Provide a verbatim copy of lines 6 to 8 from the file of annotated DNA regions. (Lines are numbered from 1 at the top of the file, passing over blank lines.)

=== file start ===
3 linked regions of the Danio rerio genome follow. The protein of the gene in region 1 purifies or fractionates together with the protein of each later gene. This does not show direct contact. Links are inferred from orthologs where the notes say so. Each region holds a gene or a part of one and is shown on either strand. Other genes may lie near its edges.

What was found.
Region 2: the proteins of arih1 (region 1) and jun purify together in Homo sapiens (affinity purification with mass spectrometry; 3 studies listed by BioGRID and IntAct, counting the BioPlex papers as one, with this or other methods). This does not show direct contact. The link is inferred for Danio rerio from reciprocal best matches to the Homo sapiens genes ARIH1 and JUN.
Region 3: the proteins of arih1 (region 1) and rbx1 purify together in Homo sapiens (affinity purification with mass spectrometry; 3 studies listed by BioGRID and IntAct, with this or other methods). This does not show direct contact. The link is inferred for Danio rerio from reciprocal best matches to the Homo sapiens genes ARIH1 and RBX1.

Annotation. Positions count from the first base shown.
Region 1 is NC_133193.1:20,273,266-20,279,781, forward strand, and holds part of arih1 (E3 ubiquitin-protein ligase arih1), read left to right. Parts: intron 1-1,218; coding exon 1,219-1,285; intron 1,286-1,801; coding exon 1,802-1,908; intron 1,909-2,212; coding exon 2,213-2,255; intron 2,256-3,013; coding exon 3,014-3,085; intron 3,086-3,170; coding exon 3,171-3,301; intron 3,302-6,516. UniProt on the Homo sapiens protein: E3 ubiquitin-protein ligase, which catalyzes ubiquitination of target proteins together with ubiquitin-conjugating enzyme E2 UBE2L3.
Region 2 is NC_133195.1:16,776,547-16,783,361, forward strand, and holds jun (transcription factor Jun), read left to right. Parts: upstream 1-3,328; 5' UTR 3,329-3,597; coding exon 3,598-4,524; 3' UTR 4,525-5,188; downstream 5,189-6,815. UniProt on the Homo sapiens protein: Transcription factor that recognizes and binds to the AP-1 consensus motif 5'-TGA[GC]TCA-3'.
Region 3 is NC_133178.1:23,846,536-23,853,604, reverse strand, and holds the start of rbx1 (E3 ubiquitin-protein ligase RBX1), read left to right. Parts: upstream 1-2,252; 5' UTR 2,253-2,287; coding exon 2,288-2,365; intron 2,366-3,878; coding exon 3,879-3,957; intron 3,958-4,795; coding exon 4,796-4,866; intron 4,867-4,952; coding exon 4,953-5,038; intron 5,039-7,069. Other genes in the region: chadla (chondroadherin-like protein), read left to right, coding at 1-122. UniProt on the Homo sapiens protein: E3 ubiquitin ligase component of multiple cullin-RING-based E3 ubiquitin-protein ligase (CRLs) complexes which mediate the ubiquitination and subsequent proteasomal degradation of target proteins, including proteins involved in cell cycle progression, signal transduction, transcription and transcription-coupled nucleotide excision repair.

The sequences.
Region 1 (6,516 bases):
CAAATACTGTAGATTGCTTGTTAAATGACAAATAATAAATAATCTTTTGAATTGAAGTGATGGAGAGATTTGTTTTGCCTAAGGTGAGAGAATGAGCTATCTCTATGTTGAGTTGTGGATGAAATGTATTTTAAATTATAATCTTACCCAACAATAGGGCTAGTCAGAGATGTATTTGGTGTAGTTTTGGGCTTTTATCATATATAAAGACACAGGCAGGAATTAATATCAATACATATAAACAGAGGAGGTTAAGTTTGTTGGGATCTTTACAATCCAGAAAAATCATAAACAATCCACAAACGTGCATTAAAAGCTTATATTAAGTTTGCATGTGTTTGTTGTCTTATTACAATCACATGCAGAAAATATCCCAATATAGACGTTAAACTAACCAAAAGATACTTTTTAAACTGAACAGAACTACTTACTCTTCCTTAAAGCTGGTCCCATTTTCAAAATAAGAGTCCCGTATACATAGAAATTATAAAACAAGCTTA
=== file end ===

Region 1 is NC_133193.1:20,273,266-20,279,781, forward strand, and holds part of arih1 (E3 ubiquitin-protein ligase arih1), read left to right. Parts: intron 1-1,218; coding exon 1,219-1,285; intron 1,286-1,801; coding exon 1,802-1,908; intron 1,909-2,212; coding exon 2,213-2,255; intron 2,256-3,013; coding exon 3,014-3,085; intron 3,086-3,170; coding exon 3,171-3,301; intron 3,302-6,516. UniProt on the Homo sapiens protein: E3 ubiquitin-protein ligase, which catalyzes ubiquitination of target proteins together with ubiquitin-conjugating enzyme E2 UBE2L3.
Region 2 is NC_133195.1:16,776,547-16,783,361, forward strand, and holds jun (transcription factor Jun), read left to right. Parts: upstream 1-3,328; 5' UTR 3,329-3,597; coding exon 3,598-4,524; 3' UTR 4,525-5,188; downstream 5,189-6,815. UniProt on the Homo sapiens protein: Transcription factor that recognizes and binds to the AP-1 consensus motif 5'-TGA[GC]TCA-3'.
Region 3 is NC_133178.1:23,846,536-23,853,604, reverse strand, and holds the start of rbx1 (E3 ubiquitin-protein ligase RBX1), read left to right. Parts: upstream 1-2,252; 5' UTR 2,253-2,287; coding exon 2,288-2,365; intron 2,366-3,878; coding exon 3,879-3,957; intron 3,958-4,795; coding exon 4,796-4,866; intron 4,867-4,952; coding exon 4,953-5,038; intron 5,039-7,069. Other genes in the region: chadla (chondroadherin-like protein), read left to right, coding at 1-122. UniProt on the Homo sapiens protein: E3 ubiquitin ligase component of multiple cullin-RING-based E3 ubiquitin-protein ligase (CRLs) complexes which mediate the ubiquitination and subsequent proteasomal degradation of target proteins, including proteins involved in cell cycle progression, signal transduction, transcription and transcription-coupled nucleotide excision repair.